Author

Dr. Matthew Bianco

Dr. Matthew Bianco is a homeschooling father of three. All three of his children have graduated from their family's home school. His two oldest, both boys, have graduated from St. John's College in Annapolis and from Belmont Abbey College near Charlotte, respectively. His youngest (and only daughter) attends the Honors College at Belmont Abbey College. He is married to his altogether lovely, high school sweetheart, Patricia. He is the Chief Operations Officer for The CiRCE Institute and also a Head Mentor in their Master Teacher Apprenticeship program. Dr. Matt Bianco has a PhD in Humanities from Faulkner University's Great Books Honors College. He is the author of Letters to My Sons: A Humane Vision for Human Relationships.

Dr. Matthew Bianco Feb 17, 2022

This post is a follow-up to the previous post: The Creation of Snowflakes, Part 1.

If excessive and too rapid change leads to an unlinking of generations and the severing of community and cultural institution continuity, how can that link be re-established? How can we rebuild what was destroyed by that change? What things ought we avoid in the attempt?

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Dr. Matthew Bianco Feb 4, 2022

The 21st Century and 16th Century are more alike than one might think: both are times of unprecedented change. Change is a good thing, but too much of a good thing can be problematic. It can have a whirlwind of unintended consequences that do more harm than good. And that harm isn't always attributable to the change that brought it about. Looking back on change, especially from a conservationists perspective, can lead one to the sometimes dangerous habit of monocausal thinking, wherein one tries to identify that sole thing that led to the downfall of the current society.

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Dr. Matthew Bianco Jan 25, 2022

A liberal education, sometimes equated with a classical education, is an education for all. It is, to borrow David Hick's phrase in Norms and Nobility, an education that can "ennoble the masses." While long being accused (and in some instances rightly so) of being elitist, it is not an education that is for the elite, further dividing them from the proletariat; it is, rather, an education that creates the elite. This line of argumentation is problematic from the beginning because of the baggage that the term elite carries with it.

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Dr. Matthew Bianco Dec 1, 2021

In a blog post about sports, let me first begin by quoting C.S. Lewis on textbooks.

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Dr. Matthew Bianco Nov 9, 2021

The tyrannizing image—what is it? To put it simply, the tyrannizing image is that image that points us toward what we ought to be. It may be found in another person, a character in a story, the subject of a painting, etc. It is an image that reminds us of our true nature, our true purpose, our true humanity. Christ is, of course, the ultimate Image, but we find other examples that make up the tyrannizing image in characters like Achilles, Odysseus, Aeneas, Dante, King Arthur, and even real-life heroes, like Winston Churchill, Queen Elizabeth, our favorite athletes or presidents.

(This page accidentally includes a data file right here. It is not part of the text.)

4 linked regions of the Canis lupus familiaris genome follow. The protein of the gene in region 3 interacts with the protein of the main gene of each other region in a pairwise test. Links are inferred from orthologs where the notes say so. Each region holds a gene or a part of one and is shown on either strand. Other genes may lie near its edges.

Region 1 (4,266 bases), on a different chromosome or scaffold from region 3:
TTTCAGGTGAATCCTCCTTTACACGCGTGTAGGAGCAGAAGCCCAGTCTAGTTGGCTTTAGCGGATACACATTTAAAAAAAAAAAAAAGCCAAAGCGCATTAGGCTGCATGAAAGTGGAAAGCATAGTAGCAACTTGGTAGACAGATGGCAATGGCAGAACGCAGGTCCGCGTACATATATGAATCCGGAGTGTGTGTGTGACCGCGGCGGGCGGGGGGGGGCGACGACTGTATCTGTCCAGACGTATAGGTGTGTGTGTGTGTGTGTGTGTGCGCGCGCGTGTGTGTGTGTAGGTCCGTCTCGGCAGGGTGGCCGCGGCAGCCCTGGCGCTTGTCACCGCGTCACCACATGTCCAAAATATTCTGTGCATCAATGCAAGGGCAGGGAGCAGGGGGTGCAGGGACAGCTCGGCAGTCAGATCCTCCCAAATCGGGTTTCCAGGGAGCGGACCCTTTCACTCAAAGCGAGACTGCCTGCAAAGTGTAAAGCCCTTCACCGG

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Dr. Matthew Bianco Dec 28, 2020

St. Athanasius: From where have you come, Matthew?

Matthew: I was at home, reading Plato’s Republic. It’s one of my favorite books, and I am hoping to teach it again soon. 

St. Athanasius: Plato’s Republic? That is a good one. What do you like about it?

Matthew: I think Socrates really wrestles through some important questions and has some very revealing insights about human nature.

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Dr. Matthew Bianco Sep 8, 2020

"By gazing on and contemplating things in a regular arrangement and always in the same condition, that neither do nor suffer injustice among themselves, all disposed in order in accord with reason, they imitate these things and take on their likeness as much as possible. Or do you imagine there’s another way for anyone not to imitate whatever he dwells with and admires” (Republic, Book VI, 500c)?

We become what we behold, it is said. Which is, of course, a wittier and and more quotable way of saying what Socrates said above.

Dr. Matthew Bianco Jun 27, 2020

"The Fighting Bulls and the Frog" by Aesop

Two Bulls were fighting furiously in a field, at one side of which was a marsh. An old Frog living in the marsh, trembled as he watched the fierce battle.

“What are you afraid of?” asked a young Frog.

“Do you not see,” replied the old Frog, “that the Bull who is beaten, will be driven away from the good forage up there to the reeds of this marsh, and we shall all be trampled into the mud?”

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Dr. Matthew Bianco Jun 9, 2020

"The Kid and the Wolf" by Aesop

A frisky young Kid had been left by the herdsman on the thatched roof of a sheep shelter to keep him out of harm’s way. The Kid was browsing near the edge of the roof, when he spied a Wolf and began to jeer at him, making faces and abusing him to his heart’s content.

“I hear you,” said the Wolf, “and I haven’t the least grudge against you for what you say or do. When you are up there it is the roof that’s talking, not you.”

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Dr. Matthew Bianco Apr 23, 2020

I want a classical education, desperately. Together, my wife and I have given one to our three children, all of whom have continued in it to one degree or another. They all have seemed to thrive in it, too. I did not get a classical education. I have, to some extent, recovered one over the years, although sometimes it feels more like I've gotten an education that is about classical education rather than one that is itself classical. 

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